In 1975, City launched the UK’s first BSc in Music.


The Great Hall played host to the boxing competition of the first London Olympic Games in 1908.


City’s MA in Culture, Policy and Management is the oldest course of its type in the world.


Sir Frederick Handley Page is one of the great names from the early days of aviation. In 1910 he was appointed the first Lecturer in Aeronautics at the Institute. He built the Institute's first wind tunnels and his studies in aerodynamics led to major improvements in aviation safety. In 1909, he established Handley Page Ltd, a leading company in aircraft design and manufacture which developed iconic aircraft such as the Halifax.


Parts of the 2008 film Incendiary, starring Ewan McGregor and Michelle Williams, were filmed in Northampton Square. The film was directed by City alumna Sharon Maguire (who also directed Bridget Jones's Diary).


Sir John Cass Business School is built on the former location of one of City’s halls of residence. Before relocating to Bunhill Row in 2002, the School was located in the Barbican Centre.


The College Building foundation stone was laid by Charles Dorman, Chairman of the Governing Body, on 9th July 1894.


In 1956, the Northampton Institute became the Northampton College of Advanced Technology. Just ten years later, all CATs were awarded university charters, including City, Bath, Surrey, Loughborough and Brunel.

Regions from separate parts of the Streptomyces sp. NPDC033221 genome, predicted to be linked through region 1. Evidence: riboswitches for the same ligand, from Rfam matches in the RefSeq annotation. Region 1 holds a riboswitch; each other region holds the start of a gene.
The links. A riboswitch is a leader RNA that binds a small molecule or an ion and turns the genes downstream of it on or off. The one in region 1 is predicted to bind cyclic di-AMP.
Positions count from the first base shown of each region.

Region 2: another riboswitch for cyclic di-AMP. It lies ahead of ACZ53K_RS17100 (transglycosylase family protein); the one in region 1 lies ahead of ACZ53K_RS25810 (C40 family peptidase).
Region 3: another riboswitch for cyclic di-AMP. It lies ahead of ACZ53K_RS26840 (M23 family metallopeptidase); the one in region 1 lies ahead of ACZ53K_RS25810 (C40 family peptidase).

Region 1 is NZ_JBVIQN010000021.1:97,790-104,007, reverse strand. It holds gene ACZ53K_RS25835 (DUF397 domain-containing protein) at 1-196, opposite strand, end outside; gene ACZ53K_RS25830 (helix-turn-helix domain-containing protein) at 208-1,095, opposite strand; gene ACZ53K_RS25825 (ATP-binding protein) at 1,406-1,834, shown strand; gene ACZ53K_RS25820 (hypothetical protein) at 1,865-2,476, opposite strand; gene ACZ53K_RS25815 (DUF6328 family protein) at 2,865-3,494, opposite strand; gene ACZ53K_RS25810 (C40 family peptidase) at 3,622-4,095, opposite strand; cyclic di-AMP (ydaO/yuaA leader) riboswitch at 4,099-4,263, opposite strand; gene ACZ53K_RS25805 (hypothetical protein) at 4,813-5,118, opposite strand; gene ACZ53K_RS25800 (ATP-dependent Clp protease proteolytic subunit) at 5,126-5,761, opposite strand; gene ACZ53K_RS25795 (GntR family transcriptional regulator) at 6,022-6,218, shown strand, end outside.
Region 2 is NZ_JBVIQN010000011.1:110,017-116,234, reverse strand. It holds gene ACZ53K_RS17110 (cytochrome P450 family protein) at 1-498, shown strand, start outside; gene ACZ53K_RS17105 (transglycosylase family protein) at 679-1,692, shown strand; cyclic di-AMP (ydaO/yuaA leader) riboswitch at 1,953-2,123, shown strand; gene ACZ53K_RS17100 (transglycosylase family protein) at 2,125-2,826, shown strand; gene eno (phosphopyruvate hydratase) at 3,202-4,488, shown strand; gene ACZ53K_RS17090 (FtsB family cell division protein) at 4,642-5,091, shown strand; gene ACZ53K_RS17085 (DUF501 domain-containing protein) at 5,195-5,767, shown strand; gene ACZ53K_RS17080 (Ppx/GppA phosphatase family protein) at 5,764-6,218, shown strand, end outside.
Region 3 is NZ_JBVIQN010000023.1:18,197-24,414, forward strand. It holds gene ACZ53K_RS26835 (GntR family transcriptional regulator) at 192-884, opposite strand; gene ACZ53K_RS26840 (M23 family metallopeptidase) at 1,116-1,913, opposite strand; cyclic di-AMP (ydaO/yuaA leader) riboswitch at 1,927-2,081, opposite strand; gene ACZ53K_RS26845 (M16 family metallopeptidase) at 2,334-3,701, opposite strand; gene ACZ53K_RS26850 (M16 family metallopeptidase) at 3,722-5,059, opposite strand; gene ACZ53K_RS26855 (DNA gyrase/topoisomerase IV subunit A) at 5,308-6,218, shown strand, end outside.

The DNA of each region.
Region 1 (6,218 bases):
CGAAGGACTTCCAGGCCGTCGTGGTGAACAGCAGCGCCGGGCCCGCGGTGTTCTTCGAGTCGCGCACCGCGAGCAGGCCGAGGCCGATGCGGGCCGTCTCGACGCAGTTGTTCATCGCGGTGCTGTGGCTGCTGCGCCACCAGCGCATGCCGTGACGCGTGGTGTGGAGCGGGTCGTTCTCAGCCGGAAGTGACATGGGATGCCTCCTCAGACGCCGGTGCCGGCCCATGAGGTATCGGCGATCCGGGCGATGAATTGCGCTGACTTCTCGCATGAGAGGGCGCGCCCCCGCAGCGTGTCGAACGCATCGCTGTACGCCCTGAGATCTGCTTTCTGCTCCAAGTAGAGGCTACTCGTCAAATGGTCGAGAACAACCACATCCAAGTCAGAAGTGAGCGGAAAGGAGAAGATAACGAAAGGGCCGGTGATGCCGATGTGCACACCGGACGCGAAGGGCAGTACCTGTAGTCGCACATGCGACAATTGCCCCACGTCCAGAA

An Intercity train was renamed to commemorate City’s 100 year anniversary in 1994.


Oleg Kerensky FRS, Civil and Mechanical Engineering, 1924, went on to become one of the world’s foremost bridge engineers. His work includes Bangkok Memorial Bridge, Wandsworth Bridge and Sydney Harbour Bridge and the construction of the M2 and M5 motorways. In March 1976, Dr Kerensky opened the Tait building.


The basement of the Northampton Institute was requisitioned as an air raid shelter in the Second World War. Bunks lined the walls and places were allocated through a ticketing system.


City’s Students’ Union’s mascot is the carrot, or King Carrot. It originates from 1912 when the chairman of the Social Committee was planning to travel to the sports ground by donkey and cart. The plan fell through but the students kept the spirit alive by dangling a carrot in front of their bus.